There are several types of thread-lock at the hardware store; which is best for our drones?
Answer: Thread-lock, as the name implies, keeps threaded parts from coming apart under most conditions. There are two types: mechanical and chemical. Mechanical thread-lock includes split washers, star washers, and nylon-insert nuts. Chemical thread-lock can be both anaerobic and non-anaerobic.
Anaerobic thread-lock will cure when oxygen is not present. It also has a chemical component that cures in the presence of iron-based raw metal (typically not alloys). Nonanaerobic thread-lock is typically hybrid cyanoacrylate–based and does not rely
on a metal component. A non-anaerobic product will, therefore, lock both metal and nonmetal fasteners.
Most people are familiar with mechanical thread-lock but have never used a chemical thread-lock. The prime advantage of a chemical product is that it not only locks the fastener in place but also seals the threads, which, in some cases, prevents air and liquid leakage through the parts.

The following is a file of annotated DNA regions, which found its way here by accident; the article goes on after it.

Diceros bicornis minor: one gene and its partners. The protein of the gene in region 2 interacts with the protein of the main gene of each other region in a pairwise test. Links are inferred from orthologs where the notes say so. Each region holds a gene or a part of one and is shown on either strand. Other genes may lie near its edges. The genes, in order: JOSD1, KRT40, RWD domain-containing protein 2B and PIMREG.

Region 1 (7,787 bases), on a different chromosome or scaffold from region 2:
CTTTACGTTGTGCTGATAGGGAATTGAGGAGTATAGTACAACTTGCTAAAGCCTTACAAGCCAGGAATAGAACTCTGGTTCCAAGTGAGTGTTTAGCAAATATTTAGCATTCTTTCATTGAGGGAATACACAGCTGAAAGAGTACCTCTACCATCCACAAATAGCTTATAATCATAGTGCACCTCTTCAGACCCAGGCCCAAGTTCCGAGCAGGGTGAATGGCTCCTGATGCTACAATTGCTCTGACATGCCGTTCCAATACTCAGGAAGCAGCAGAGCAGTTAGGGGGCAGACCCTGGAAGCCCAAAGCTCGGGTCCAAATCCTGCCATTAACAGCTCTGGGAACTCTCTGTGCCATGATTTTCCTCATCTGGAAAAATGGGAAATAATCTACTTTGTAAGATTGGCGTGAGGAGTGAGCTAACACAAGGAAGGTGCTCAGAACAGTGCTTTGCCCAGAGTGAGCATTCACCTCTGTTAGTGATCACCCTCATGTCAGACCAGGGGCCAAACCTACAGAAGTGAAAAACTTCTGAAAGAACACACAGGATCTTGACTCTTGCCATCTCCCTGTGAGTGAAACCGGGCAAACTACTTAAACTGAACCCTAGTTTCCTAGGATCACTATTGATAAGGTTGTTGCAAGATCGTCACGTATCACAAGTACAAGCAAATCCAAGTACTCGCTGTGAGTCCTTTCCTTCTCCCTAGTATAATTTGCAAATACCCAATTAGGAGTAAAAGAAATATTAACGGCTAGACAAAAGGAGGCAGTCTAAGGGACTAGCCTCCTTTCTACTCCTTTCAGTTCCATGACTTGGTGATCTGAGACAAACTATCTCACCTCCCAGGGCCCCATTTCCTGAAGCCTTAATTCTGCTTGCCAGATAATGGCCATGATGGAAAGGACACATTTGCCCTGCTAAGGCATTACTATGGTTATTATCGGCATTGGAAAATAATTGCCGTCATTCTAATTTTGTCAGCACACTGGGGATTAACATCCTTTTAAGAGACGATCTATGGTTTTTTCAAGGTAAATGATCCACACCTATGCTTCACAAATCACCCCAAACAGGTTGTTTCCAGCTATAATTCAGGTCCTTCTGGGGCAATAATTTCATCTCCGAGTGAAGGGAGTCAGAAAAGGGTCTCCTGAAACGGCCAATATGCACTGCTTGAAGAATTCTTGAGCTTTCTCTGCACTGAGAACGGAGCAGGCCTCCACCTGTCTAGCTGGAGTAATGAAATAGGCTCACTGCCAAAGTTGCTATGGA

Both anaerobic and non-anaerobic thread-lock is produced in varying viscosity and bonding strengths. Usually identified by color, blue threadlock is most common and allows the parts to be disassembled with basic hand tools. Red thread-lock is typically more permanent and usually requires heat to disassemble the parts. Green thread-lock is typically a non-anaerobic product and has a very thin viscosity, which allows the
chemical to wick into the parts once assembled.
In most cases, you should use blue thread-lock on all of a quadcopter’s bolts so that they can easily be replaced. If you forgot to use thread-lock and everything is assembled, green thread-lock can be a big time-saver with its wicking capabilities because it can seep down inside the threads of the nuts and bolts.